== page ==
Senate Minority Leader Chuck Schumer and other Senate Democrats are pressing the Trump administration to announce its decision on whether to add several diseases to the list of conditions that automatically qualify for veterans benefits because they are linked to Agent Orange.

Schumer took to Twitter Wednesday urging the White House to act, following a failed attempt earlier in the day by Sen. Sherrod Brown, D-Ohio, to introduce a resolution encouraging President Donald Trump to expand the list of health conditions related to Agent Orange to include bladder cancer, Parkinson’s like symptoms, hypothyroidism and hypertension.

The resolution was blocked by Senate Veterans Affairs Committee Chairman Sen. Johnny Isakson, R-Ga., who said the decision must not be made until the science can justify spending taxpayer dollars.

“It’s time to make sure every that every benefit we promise the veteran we have the money to do it.” Isakson said.

Last month, internal documents obtained by Military Times from a veteran showed that two years ago, VA Secretary Dr. David Shulkin agreed to add three of the health conditions — bladder cancer, Parkinson’s like symptoms, hypothyroidism — to the list but White House officials, including Office of Management and Budget Director Mick Mulvaney, challenged his authority and blocked the announcement.

The report of the interference riled lawmakers who have worked for years to help affected constituents.

In introducing his resolution, Brown said “time is running out” for 83,000 veterans who are sick and waiting for an announcement of the decision, which was promised by VA officials earlier this year.

"Some might accuse this body that we are waiting for them to die, as hard as it is to say that,” Brown said on the Senate floor. "Veterans shouldn’t have to fight this one at a time … we did this to them. The American government decided to spray Agent Orange. We knew it was harmful.”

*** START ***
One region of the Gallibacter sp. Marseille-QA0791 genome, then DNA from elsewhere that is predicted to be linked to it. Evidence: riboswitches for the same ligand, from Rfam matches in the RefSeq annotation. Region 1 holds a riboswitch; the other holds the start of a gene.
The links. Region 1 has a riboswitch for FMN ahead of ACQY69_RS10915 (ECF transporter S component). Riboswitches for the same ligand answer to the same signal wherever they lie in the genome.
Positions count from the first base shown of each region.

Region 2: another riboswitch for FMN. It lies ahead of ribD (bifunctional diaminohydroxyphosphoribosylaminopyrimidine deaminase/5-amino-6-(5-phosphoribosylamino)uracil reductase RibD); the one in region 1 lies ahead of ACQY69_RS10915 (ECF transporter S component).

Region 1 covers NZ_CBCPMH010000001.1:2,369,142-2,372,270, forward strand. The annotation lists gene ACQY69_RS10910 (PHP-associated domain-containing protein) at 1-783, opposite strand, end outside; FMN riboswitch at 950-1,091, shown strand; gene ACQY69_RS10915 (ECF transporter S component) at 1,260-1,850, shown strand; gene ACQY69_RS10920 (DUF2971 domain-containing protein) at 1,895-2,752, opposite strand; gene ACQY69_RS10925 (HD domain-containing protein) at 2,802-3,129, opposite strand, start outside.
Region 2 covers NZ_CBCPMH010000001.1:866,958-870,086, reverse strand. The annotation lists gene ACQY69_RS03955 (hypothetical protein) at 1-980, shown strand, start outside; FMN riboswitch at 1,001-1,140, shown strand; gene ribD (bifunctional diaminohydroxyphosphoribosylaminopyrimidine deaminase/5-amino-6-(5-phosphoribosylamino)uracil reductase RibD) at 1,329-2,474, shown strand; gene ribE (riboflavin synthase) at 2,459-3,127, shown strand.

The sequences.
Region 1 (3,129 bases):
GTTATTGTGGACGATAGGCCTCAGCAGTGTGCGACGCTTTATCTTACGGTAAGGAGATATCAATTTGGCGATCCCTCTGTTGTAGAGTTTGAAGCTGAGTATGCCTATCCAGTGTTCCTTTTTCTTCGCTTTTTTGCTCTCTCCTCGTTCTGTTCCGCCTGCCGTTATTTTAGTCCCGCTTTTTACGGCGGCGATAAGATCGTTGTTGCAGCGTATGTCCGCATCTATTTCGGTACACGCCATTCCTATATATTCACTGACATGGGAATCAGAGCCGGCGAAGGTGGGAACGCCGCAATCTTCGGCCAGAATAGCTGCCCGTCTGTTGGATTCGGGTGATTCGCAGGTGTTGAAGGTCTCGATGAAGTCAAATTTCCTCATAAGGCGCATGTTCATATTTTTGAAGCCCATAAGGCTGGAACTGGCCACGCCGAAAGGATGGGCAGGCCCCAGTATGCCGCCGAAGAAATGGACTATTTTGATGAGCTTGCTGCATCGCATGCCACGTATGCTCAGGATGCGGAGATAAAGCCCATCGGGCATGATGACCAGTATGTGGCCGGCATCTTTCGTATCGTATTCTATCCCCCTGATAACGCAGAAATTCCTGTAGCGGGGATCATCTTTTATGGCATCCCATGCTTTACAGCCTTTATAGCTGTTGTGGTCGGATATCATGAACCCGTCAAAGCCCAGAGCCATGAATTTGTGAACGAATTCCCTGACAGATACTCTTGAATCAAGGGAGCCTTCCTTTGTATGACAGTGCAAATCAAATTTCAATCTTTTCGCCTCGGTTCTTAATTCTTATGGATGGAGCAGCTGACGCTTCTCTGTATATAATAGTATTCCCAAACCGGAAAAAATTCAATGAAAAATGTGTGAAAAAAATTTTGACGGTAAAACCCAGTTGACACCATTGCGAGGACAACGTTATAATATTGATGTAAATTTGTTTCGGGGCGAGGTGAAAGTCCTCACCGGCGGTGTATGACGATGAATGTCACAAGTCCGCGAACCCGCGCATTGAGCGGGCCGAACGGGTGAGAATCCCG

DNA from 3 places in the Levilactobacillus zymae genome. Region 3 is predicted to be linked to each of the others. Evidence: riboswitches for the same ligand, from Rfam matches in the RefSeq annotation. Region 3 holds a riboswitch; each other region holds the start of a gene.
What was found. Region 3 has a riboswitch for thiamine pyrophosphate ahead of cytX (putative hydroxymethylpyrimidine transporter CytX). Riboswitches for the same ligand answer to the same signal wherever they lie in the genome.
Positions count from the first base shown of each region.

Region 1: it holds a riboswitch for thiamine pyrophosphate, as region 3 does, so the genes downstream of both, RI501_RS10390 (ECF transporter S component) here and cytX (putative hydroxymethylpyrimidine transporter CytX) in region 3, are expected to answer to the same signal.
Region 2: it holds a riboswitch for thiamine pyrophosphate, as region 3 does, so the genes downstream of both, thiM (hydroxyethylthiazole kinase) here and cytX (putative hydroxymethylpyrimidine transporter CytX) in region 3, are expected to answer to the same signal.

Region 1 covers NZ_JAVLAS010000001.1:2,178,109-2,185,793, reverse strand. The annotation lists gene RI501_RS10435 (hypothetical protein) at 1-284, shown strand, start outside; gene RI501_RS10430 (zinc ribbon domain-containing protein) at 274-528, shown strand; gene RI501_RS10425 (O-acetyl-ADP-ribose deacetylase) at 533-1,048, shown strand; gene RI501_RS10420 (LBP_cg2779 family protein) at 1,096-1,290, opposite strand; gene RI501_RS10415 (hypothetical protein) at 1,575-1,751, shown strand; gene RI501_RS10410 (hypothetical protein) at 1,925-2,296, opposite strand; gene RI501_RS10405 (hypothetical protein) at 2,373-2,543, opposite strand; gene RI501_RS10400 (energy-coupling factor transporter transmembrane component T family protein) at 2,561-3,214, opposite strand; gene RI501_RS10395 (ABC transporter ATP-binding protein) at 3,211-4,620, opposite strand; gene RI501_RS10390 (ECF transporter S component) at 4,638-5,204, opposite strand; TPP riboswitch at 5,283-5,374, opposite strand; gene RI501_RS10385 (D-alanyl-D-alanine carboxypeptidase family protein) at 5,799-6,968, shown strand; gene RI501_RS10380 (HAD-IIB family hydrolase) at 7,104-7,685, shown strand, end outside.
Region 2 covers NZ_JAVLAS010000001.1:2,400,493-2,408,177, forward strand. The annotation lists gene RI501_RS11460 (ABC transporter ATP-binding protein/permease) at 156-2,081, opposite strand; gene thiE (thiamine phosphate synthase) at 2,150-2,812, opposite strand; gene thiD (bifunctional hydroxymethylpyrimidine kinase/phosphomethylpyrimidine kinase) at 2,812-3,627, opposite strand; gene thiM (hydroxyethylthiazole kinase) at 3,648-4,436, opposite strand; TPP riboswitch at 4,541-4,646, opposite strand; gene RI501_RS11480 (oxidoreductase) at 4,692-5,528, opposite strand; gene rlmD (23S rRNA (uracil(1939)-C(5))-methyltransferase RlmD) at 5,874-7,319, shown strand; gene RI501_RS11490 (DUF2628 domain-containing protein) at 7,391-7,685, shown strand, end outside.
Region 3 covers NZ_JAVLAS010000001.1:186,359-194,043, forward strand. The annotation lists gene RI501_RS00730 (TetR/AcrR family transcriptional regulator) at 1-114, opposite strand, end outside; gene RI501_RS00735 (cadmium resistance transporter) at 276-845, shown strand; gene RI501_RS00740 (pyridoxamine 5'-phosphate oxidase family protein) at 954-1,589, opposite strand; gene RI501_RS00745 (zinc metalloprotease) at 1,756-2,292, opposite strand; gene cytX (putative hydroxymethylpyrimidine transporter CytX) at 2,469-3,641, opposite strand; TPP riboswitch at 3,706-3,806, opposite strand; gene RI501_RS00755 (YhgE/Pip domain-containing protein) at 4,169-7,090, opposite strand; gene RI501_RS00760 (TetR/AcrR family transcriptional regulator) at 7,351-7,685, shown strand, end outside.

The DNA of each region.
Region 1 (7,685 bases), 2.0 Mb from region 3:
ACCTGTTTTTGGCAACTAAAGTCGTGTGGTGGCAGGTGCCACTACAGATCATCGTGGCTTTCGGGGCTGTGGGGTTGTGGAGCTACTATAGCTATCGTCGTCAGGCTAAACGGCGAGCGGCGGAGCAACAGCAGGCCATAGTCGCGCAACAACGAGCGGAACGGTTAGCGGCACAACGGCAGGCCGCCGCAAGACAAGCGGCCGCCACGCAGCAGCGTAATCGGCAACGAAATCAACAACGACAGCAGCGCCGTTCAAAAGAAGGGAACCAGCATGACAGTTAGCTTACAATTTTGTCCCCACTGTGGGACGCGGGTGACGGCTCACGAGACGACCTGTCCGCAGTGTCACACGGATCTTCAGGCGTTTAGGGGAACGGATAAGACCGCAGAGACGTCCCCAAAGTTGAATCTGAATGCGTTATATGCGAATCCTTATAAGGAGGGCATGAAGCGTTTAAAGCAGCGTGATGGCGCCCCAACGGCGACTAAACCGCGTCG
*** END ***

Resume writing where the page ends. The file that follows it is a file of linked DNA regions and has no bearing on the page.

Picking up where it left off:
Sen. Jon Tester, D-Mont., on Wednesday urged Wilkie and Trump to “do the right thing if you claim to be an advocate for veterans.”

“No more excuses. End the wait for these veterans and their families,” Tester said.

Department of Veterans Affairs officials told Congress in March they would announce the decision “within 90 days,” but in never happened.

VA Secretary Robert Wilkie said last week that no changes would be made until next year.

“I’m committed, particularly on herbicides, on the Agent Orange issue, to present (changes) to the Congress next year. The decisions will be based on the science coming out of that institution, so that we get it right,” Wilkie said.

While the National Academies of Sciences, Engineering and Medicine has found there is limited or suggestive evidence linking bladder cancer and hypothyroidism to Agent Orange exposure and suggestive evidence linking hypertension, or high blood pressure, to the group of herbicides used as defoliants during the Vietnam War, VA is waiting for the results of two studies — the results of which were expected this year — before making any announcement, VA officials have said.

In the documents obtained by Army veteran Jeff O’Malley, OMB officials insisted that VA provide more “compelling evidence” to prove the link between the proposed diseases and exposure.

Schumer, D-N.Y., said the failure to pass a resolution and Mulvaney’s objections were “incomprehensibly cruel” and “obviously hypocritical.”

“President Trump goes around and talks about how he loves our veterans and then he doesn’t allow those who suffer some of the most to get the help they need,” Schumer said.

The debate over the proposed presumptive conditions coincided with efforts to extend Agent Orange benefits to sailors and Marines who served on Navy ships off the coast of Vietnam — the “blue water” veterans.

Trump signed legislation in June extending benefits to those veterans who are sick with one of the 14 conditions linked to Agent Orange exposure. VA announced it would begin processing these veterans’ claims beginning Jan. 1.

But Brown said Wednesday that already, 12 “blue water” veterans have died and the VA should act to help those affected with the proposed presumptive conditions as well.

“I understand as well as anybody how important it is to protect taxpayers … we can’t come up with a few billion dollars to help veterans who are dying from these four illnesses?” Brown said.

Patricia Kime is a senior writer covering military and veterans health care, medicine and personnel issues.

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